5 Lessons on North Korea From the G20 Meeting

The latest gathering of the elite glitterati class in Hamburg, Germany was anything but normal from what we’ve come to know about the Group of 20.  While the face-to-face meeting between Trump and Putin may have snagged the headlines, the backdoor meetings over North Korea offers the most important story.

For investors, the G20 meetings provides signals on what leaders around the world truly think can be done about North Korea and what to expect in the weeks and months ahead.

Here’s the 5 pivotal takeaways that anyone with money in the market should know.

Friendly Meetings Don’t Mean Friendly Relations

After President Trump met with Chinese President Xi in April, the meetings were, by Trump’s own account, deemed a “tremendous” step in the right direction for relations between the two major powers.

The Chinese foreign ministry noted that President Xi told the American leader “We have a thousand reasons to get China-US relations right, and not one reason to spoil the China-US relationship.” While friendly meetings may be nice, the complexity around the irrational regime continue to complicate matters.

Time is believed to be running short for leadership inside the White House. As the New York Times reported, North Korea’s nuclear arsenal may reach up to 50 weapons by the end of Trump’s first term in office. That level is considered to put the pariah state at almost half the size of Pakistan’s level.

In addition to a substantial nuclear threat, the North holds an estimated 8,000 rocket launchers and artillery cannons on its side of the demilitarized zone. That makes Pyongyang the world’s largest artillery arsenal.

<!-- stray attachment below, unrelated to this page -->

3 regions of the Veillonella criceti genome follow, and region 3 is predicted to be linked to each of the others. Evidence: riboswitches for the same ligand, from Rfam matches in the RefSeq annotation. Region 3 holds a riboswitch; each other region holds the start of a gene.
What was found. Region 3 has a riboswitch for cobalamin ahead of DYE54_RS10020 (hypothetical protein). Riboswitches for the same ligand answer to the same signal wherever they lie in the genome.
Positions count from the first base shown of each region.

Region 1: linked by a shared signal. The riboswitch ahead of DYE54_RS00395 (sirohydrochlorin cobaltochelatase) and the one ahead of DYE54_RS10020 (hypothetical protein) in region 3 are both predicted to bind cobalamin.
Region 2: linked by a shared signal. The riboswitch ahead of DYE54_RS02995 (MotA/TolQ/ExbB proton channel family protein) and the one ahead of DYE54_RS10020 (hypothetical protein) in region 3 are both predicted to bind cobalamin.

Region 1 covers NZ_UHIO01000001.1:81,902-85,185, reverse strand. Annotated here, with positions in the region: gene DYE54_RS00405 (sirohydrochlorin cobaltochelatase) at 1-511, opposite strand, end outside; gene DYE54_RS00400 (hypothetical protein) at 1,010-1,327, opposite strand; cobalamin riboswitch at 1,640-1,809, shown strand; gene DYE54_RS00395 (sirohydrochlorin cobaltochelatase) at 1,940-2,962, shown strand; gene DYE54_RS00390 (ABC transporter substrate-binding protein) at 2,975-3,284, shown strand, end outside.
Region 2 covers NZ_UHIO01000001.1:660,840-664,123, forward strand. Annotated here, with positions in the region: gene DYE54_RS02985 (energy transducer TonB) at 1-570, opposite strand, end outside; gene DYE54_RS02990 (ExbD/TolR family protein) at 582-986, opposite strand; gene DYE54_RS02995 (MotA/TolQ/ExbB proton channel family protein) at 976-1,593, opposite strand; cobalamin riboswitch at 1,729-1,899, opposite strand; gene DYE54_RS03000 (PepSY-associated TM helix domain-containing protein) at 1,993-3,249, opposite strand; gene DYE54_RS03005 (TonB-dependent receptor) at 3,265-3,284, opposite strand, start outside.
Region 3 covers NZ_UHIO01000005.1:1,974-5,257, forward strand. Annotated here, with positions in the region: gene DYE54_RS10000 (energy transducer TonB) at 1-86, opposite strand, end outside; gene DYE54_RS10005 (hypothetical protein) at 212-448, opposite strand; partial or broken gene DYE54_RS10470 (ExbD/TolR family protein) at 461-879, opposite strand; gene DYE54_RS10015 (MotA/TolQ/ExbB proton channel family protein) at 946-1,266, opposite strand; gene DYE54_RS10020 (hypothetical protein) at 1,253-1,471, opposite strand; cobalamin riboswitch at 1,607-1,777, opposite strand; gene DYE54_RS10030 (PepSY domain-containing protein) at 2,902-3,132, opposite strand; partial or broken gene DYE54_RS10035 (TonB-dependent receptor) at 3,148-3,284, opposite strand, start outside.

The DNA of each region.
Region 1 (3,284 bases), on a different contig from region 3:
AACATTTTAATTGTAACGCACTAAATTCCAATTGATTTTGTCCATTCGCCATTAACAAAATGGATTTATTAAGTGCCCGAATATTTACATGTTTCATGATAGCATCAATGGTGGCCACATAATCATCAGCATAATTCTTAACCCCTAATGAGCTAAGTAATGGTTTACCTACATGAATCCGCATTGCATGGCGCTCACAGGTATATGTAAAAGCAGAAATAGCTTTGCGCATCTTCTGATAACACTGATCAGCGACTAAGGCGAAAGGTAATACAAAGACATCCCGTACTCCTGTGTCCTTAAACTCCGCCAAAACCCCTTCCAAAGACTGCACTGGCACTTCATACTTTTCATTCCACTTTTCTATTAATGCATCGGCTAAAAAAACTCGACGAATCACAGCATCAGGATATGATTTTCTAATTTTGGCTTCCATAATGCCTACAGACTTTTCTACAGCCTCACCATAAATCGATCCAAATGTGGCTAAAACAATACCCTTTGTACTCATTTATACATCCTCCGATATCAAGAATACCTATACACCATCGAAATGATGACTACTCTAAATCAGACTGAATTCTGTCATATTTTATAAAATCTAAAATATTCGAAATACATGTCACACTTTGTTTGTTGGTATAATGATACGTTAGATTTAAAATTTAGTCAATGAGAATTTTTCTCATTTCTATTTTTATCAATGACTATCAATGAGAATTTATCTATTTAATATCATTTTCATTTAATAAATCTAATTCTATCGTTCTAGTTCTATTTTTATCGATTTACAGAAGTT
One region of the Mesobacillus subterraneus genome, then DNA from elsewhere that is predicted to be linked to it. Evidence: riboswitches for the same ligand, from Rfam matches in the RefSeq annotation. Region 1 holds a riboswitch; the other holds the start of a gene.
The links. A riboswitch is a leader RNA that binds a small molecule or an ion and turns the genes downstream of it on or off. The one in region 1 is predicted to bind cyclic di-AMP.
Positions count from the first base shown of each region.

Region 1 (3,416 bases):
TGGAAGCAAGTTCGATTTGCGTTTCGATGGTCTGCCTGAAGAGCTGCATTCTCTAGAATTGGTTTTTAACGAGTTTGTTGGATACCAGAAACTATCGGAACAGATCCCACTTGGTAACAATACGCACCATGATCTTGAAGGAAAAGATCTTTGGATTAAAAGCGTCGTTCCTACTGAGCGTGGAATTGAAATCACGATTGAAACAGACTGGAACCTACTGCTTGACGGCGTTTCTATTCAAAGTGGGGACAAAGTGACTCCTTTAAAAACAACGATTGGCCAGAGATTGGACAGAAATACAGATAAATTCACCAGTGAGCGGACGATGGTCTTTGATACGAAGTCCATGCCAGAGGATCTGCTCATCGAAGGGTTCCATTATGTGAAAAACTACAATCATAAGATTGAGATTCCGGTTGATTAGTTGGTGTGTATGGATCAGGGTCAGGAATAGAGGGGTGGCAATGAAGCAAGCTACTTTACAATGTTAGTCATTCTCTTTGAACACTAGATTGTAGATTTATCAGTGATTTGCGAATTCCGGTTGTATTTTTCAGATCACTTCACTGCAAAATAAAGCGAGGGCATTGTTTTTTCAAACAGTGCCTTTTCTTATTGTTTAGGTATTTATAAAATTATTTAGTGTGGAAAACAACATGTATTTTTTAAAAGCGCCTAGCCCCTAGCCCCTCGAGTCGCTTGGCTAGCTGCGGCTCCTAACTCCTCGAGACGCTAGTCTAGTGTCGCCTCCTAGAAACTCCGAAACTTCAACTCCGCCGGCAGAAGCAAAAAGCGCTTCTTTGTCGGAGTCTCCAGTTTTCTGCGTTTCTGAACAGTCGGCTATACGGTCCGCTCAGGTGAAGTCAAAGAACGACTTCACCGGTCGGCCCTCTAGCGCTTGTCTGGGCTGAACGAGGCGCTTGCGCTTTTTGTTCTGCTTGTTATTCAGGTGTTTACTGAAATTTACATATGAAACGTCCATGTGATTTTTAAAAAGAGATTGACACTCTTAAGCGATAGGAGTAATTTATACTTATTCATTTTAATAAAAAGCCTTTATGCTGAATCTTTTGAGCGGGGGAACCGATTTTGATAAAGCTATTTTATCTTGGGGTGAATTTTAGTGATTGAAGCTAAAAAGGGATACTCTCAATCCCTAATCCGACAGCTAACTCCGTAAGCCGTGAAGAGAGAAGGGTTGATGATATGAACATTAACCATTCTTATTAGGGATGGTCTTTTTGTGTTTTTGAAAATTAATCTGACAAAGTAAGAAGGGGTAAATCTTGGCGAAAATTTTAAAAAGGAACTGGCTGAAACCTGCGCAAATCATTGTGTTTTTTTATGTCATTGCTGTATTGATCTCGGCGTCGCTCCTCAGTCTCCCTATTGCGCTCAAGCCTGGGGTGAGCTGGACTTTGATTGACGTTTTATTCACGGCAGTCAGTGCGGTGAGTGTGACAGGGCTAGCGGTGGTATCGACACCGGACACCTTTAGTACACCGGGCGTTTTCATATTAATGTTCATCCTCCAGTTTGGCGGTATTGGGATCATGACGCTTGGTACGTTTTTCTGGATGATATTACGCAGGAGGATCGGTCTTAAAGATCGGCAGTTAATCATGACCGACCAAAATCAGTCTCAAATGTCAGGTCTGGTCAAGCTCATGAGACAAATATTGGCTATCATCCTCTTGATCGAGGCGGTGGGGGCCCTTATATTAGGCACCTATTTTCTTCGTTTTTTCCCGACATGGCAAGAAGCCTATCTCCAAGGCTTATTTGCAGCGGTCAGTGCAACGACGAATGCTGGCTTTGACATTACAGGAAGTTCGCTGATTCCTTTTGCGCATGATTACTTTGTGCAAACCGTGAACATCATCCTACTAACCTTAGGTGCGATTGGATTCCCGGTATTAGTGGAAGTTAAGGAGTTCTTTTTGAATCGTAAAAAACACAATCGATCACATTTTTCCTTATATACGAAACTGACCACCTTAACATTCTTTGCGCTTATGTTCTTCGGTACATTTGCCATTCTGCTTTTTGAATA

The reason that time is believed to be running short now is that ballistic missile tests from the North have resulted in the positioning of a U.S Terminal High Altitude Area Defense (THAAD) anti-missile system in South Korea. The move has put China on high alert.

In a joint statement with Xi, Russian president Vladimir Putin said at a Moscow press conference that, “It is very important to push forward our joint initiative on settling the Korean problem with a view of immediately freezing the ballistic missile strikes and also dealing with the US deployment of weapons in South Korea.”

After the G20, the peaceful language stemming from the Trump-Xi meetings may be destined for a more dangerous collision. As the U.S military continues to escalate with an increased defense presence in the region, both China and Russia will not soon forget that a THAAD system sits on their backdoor.

The G20 Solution to Syria Matters to North Korea

While North Korea and Syria are two entirely different situations, the areas that matter to both regime structures is something that was central at the G20 meetings.

Kevin Massengil, a 20-year Army veteran and former defense executive for the Middle East and North Africa levels that what the West signals on Syria is deeply relevant to North Korea.